The purpose of the stabilizer cone is to prevent dimunition of the vacuum from external air needed for combustion which will be drawn through the space between the burner cone and the flame stabilization cone into the flame area and which could reduce the center vacuum. Thus, a small annular gap is provided between the burner cone and the stabilization cone to permit the needed combustion air into the flame region with a selected area to control the amount of air such that the stabilization of the flame is not disturbed. In practice, about one-third of the combustion air enters through this annular gap. The remainder of the combustion air required enters the flame volume from around the outer periphery of the stabilization cone.
Elimination of the refractory chamber and ignition port provides an additional important advantage of the invention. The combustion control elements of the invention produce a lower peak flame temperature and thereby reduce the production of the nitrous oxide pollutants as compared to prior art burners.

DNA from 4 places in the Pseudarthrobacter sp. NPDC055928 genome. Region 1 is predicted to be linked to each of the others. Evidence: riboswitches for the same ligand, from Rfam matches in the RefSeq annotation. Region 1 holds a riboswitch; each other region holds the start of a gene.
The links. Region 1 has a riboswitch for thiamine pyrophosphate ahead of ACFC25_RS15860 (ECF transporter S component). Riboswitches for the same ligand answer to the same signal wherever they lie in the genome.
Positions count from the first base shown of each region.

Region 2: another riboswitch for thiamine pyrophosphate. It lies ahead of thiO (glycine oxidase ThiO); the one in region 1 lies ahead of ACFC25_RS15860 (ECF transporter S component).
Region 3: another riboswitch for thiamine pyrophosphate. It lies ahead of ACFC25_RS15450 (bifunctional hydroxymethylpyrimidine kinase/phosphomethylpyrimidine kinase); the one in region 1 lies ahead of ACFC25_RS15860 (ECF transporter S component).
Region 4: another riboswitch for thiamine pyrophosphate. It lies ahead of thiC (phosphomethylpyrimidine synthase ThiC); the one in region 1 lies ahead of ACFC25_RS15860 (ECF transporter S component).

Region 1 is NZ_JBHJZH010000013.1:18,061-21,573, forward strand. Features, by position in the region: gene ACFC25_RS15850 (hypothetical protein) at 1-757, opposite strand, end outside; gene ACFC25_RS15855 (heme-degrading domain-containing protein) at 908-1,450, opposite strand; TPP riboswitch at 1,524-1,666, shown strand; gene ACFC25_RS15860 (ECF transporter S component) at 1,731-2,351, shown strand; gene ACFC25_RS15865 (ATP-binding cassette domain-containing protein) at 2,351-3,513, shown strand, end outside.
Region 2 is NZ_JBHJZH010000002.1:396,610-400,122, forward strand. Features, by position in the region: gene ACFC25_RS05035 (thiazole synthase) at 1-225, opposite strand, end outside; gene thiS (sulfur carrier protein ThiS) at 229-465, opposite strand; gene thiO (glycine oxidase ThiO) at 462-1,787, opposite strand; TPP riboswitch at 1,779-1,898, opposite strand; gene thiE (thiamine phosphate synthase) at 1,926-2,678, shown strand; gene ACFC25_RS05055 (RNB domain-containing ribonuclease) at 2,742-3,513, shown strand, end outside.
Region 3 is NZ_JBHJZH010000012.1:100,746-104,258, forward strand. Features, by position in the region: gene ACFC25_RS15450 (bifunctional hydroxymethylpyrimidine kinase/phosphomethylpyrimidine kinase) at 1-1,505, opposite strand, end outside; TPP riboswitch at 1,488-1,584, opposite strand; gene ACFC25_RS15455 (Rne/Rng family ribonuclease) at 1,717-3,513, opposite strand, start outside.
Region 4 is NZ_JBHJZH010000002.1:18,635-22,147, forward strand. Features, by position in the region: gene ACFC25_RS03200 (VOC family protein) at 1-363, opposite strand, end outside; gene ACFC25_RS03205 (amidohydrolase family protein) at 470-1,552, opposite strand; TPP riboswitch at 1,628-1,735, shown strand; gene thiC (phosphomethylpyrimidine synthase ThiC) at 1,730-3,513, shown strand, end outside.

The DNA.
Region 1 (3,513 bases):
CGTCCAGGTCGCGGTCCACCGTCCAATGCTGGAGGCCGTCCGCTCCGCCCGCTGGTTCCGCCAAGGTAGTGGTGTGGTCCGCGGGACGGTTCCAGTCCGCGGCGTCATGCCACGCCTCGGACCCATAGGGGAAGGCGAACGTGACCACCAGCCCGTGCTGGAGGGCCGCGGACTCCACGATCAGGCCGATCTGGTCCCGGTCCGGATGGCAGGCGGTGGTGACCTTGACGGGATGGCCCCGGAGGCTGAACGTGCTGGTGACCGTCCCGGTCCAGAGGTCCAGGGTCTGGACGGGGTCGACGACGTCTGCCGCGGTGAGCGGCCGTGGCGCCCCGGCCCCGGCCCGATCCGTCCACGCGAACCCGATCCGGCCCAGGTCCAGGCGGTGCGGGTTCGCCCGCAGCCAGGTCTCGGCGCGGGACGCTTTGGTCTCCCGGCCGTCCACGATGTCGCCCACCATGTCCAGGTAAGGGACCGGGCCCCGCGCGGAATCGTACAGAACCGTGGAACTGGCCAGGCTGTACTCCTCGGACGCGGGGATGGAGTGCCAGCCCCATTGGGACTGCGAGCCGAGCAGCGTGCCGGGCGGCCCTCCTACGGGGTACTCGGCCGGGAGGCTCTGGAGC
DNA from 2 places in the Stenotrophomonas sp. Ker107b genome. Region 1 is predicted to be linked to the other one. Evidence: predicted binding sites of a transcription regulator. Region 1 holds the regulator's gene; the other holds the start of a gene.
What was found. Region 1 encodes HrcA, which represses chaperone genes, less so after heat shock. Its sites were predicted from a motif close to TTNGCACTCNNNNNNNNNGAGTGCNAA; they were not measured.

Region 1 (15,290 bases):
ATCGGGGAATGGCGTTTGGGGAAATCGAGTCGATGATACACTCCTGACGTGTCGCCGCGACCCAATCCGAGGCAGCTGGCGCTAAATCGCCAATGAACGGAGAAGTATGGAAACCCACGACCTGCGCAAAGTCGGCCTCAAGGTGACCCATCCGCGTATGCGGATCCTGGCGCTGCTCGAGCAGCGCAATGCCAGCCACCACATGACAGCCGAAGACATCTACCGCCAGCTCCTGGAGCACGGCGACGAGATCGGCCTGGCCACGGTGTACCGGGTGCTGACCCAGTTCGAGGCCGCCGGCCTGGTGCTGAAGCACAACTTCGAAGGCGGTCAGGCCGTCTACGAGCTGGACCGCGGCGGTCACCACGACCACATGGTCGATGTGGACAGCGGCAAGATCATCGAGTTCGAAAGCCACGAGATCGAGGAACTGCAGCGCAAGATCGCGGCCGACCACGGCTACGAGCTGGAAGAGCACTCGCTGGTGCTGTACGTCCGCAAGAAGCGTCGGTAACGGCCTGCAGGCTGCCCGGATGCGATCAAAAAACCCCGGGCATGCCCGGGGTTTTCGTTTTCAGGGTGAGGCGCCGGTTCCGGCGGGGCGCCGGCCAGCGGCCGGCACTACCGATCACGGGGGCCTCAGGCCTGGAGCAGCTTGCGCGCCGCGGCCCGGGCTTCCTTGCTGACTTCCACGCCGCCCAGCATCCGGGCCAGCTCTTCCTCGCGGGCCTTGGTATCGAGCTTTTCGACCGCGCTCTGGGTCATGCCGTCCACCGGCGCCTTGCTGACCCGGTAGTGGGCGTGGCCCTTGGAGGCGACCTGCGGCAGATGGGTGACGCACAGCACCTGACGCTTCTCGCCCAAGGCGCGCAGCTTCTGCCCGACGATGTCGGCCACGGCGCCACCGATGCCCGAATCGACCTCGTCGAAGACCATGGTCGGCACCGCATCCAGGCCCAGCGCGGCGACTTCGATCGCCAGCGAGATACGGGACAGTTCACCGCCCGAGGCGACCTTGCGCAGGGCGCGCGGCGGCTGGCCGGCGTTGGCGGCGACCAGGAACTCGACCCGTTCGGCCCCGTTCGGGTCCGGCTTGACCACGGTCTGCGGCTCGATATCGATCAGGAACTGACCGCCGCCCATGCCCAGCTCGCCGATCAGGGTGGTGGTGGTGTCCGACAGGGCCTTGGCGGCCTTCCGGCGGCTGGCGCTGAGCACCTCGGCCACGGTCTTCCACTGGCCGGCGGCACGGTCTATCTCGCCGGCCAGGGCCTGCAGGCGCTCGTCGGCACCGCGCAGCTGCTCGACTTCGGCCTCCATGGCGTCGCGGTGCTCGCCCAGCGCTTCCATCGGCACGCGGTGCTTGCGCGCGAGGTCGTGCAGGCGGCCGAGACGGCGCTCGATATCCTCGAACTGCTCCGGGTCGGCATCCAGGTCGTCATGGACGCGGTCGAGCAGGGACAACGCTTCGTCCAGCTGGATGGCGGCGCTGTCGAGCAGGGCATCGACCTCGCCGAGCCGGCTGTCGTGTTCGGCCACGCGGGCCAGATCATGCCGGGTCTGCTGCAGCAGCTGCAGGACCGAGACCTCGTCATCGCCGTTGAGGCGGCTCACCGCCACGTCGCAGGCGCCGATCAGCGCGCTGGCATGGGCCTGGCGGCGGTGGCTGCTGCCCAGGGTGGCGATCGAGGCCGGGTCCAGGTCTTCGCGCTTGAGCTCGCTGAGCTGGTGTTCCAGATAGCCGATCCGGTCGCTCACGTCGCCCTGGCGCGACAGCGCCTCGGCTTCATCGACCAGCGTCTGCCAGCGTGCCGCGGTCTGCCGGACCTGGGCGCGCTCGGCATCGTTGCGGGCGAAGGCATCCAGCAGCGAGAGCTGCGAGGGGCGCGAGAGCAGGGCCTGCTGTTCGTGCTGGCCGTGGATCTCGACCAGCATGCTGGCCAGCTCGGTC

The present invention provides a much greater turn-down ratio than has been available in prior art burners of this type. This advantageous result stems from the use of a constant air pressure into the atomizer which results in a greater flow of atomizing air when the oil flow is reduced for low output operation ensuring efficient atomization. In conventional air-type atomizers, both the fuel pressure and the atomizing air pressure are commonly modulated. The turbo blower is also regulated in the present burner causing reduced combustion air flow when the output and oil pressure is reduced. By maintaining the atomizing air pressure constant and reducing the blower air flow, efficient atomization is still achieved even at low fuel pressure and a much lower heat output is therefore obtainable than with the conventional methods. The elimination of compressed air controllers and regulators reduces the burner cost. Thus, the burner in accordance with the invention utilizes three means for atomization which give superior mixing of air and oil over a wide range of operation: that is, constant pressure compressed air which atomizes the oil at low loads; variable oil pressure with changes in load causing hydraulic atomization; and variable air velocity combustion air with changing loads.